Agamben also cites the theory of Paul Alsberg, a German anthropologist who wrote “The Enigma of the Human” in the 1930s. He postulated that “the principle of animal evolution is Körperanpassung, body’s adaptation. The principle of human evolution is Körperausschaltung, the disabling of the body through artificial instruments.”
As Agamben reads Alsberg, “the deactivation of body is not at all a diminution, it is, quite the contrary, a liberation of the body from its natural limitations. The liberation from the body is at the same time a liberation of the body. Unlike the animal, man can be spiritually free, only because technics releases him from his body’s restraint. Deactivation and liberation of the body are one principle, which defines humanity and constitutes the material ground of man’s freedom.”
In this way of thinking, far from heading toward regressive destruction, “man is destined to reach through technology and culture his fulfillment and his triumph.”
Either way, as Agamben sees it, what Bolk and Alsberg understood is that human becoming through technology is part and parcel of our evolution. In short, “anthropogenesis is technogenesis.”
The Human Threshold
The exosomatic quality of inventing tools to escape necessity may be what distinguishes humans, but it does not eradicate within ourselves the endosomatic animal quality of adaptation to the environment.
“The fact is that what makes us human cannot be divided,” Agamben says. “Anthropo-technogenesis, the becoming human of man, is not an event once and for all achieved. It is a process always in progress, where humanity and animality cannot split. The animal, the living being, continues to exist in the human body, and can never be completely humanized.”
For Agamben, “the exosomatic element will tend to assert itself at the expense of the endosomatic. Technologies and culture will take the form of power and domination over nature and will necessarily end up substituting itself for nature.” But that is not the end of the story.
“The human is not a substance that you can once and for all define, it is rather a threshold between endosomatic and exosomatic, between body and technics.”
At that threshold there is always a caesura, or breakpoint, that is undetermined. “Only at this threshold” concludes Agamben, “can ethics and politics find their right place, ethics and politics that will not simply seek to command and dominate nature through technology, but rather to master the relationship between nature and culture, body and technics. It is in this third space between human and non-human, body and technology, that we must locate our investigations.”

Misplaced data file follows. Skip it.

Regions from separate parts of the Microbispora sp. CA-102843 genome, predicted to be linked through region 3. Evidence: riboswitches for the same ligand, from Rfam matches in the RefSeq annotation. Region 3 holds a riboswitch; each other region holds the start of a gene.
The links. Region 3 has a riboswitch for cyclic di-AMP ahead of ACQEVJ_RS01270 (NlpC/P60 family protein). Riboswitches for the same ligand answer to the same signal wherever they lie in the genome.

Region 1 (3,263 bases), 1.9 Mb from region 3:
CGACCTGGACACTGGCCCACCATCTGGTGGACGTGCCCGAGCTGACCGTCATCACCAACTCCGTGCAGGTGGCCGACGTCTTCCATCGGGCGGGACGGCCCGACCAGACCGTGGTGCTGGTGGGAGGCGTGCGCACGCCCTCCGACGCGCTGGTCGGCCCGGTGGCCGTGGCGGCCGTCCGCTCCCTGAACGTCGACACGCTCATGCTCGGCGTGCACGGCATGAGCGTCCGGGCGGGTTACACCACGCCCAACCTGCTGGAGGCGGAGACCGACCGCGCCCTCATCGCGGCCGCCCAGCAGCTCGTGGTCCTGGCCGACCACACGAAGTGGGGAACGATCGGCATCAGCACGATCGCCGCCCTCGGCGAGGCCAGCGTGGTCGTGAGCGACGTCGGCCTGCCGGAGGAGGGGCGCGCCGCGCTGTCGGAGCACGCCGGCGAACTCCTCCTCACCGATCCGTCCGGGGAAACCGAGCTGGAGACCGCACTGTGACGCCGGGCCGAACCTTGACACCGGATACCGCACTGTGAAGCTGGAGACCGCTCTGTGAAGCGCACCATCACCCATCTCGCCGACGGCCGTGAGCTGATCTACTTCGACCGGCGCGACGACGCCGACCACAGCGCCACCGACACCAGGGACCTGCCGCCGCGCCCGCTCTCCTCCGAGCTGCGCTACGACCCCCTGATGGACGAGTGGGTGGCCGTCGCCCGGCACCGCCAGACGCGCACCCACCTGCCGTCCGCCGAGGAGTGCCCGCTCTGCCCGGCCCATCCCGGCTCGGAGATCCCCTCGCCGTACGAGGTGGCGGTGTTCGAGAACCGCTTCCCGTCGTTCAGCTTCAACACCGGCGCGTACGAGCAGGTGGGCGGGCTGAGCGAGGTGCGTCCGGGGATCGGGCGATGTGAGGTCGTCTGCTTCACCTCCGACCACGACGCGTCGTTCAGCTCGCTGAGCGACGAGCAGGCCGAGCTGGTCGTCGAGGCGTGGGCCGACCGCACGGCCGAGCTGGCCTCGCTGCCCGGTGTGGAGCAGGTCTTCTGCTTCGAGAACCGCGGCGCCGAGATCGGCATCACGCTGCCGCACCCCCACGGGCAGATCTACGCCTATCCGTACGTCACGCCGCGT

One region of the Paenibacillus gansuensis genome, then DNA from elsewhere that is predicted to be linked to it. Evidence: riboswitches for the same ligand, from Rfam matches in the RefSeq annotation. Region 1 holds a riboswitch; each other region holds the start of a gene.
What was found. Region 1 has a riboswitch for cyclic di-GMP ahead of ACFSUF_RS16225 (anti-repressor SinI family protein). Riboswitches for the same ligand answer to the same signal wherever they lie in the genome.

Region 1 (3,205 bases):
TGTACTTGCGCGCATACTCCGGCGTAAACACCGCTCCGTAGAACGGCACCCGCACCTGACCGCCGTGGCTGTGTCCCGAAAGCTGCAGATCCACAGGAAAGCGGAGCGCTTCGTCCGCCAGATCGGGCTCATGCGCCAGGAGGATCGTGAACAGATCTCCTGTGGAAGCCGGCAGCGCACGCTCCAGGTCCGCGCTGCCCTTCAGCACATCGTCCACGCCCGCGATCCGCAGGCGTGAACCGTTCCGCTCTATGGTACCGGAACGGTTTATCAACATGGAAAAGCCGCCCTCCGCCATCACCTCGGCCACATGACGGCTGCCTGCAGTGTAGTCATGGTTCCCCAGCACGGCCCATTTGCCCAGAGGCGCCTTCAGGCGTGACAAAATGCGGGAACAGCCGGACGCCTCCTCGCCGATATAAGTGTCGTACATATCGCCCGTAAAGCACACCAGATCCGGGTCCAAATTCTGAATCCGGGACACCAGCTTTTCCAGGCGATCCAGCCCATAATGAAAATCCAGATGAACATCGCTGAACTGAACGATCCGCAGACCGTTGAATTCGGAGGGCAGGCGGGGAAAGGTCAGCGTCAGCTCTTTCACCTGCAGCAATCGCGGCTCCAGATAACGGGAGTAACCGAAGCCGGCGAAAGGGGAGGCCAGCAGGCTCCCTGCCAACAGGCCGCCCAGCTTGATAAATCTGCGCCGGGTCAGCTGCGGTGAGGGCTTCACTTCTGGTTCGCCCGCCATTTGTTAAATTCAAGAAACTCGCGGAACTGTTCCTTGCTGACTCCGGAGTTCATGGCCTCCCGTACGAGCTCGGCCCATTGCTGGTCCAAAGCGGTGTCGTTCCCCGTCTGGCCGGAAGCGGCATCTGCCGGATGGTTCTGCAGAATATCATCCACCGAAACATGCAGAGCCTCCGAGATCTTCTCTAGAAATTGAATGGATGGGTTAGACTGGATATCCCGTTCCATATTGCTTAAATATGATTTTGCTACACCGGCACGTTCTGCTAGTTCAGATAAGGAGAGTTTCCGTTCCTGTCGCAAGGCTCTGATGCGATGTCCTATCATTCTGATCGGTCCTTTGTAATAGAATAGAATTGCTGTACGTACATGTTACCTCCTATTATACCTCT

Katechon: The Withholding From Becoming
In this perspective, the present-day climate crisis marks a breakpoint point in Agamben’s “third space” where the quest for freedom from necessity through technology runs up against its planetary limits.
At this caesura, the adaptive animal in humans is compelled to awaken in order to survive the consequences of technics. Peter Sloterdijk calls this awakening “co-immunism,” the species instinct for survival, wherein humans rebalance their exosomatic genius with the imperatives of bodily existence on the Earth. For the German philosopher, that entails a shift from the “allotechnology” of previous eras conceived to dominate nature toward a conscious “anthropo-technology” which is co-creative in alignment with nature.
How species adaptation might play out for the freedom of the person is an open question for which there is no easy answer. In an interview with Noema toward the end of his life, James (“Gaia”) Lovelock speculated on the eventuality of a “Novacene age” when disembodied superintelligence gains the upper hand as the biosphere deteriorates.
He mused that human civilization would then be organized like a hornet’s nest where all functions are ascribed by algorithms to reach ordered efficiency in the use of resources as the necessary condition for reducing its carbon footprint. Absent such an arrangement, not even transhumanists who upload their consciousness to the cloud could survive since machines cannot withstand the thermal threshold anymore than embodied minds.
An alternative to this scenario would be a post-Anthropocene humanism which Sloterdijk, following Martin Heidegger, calls “homo humanus” — a perpetually vigilant state of “caring” that mediates the relationship among humans, technique and nature to guard against the human becoming “inhuman, outside his essence.”
To find a home in Agamben’s third space, the governing principle that seems most appropriate for homo humanus is the ancient Greek concept of “katechon” — cognizant restraint, or “the withholding from becoming” that avoids the binding of being either by our tools or by necessity. Technogenic humans must learn to respect our embodiment, but not be imprisoned by it. And vice-versa.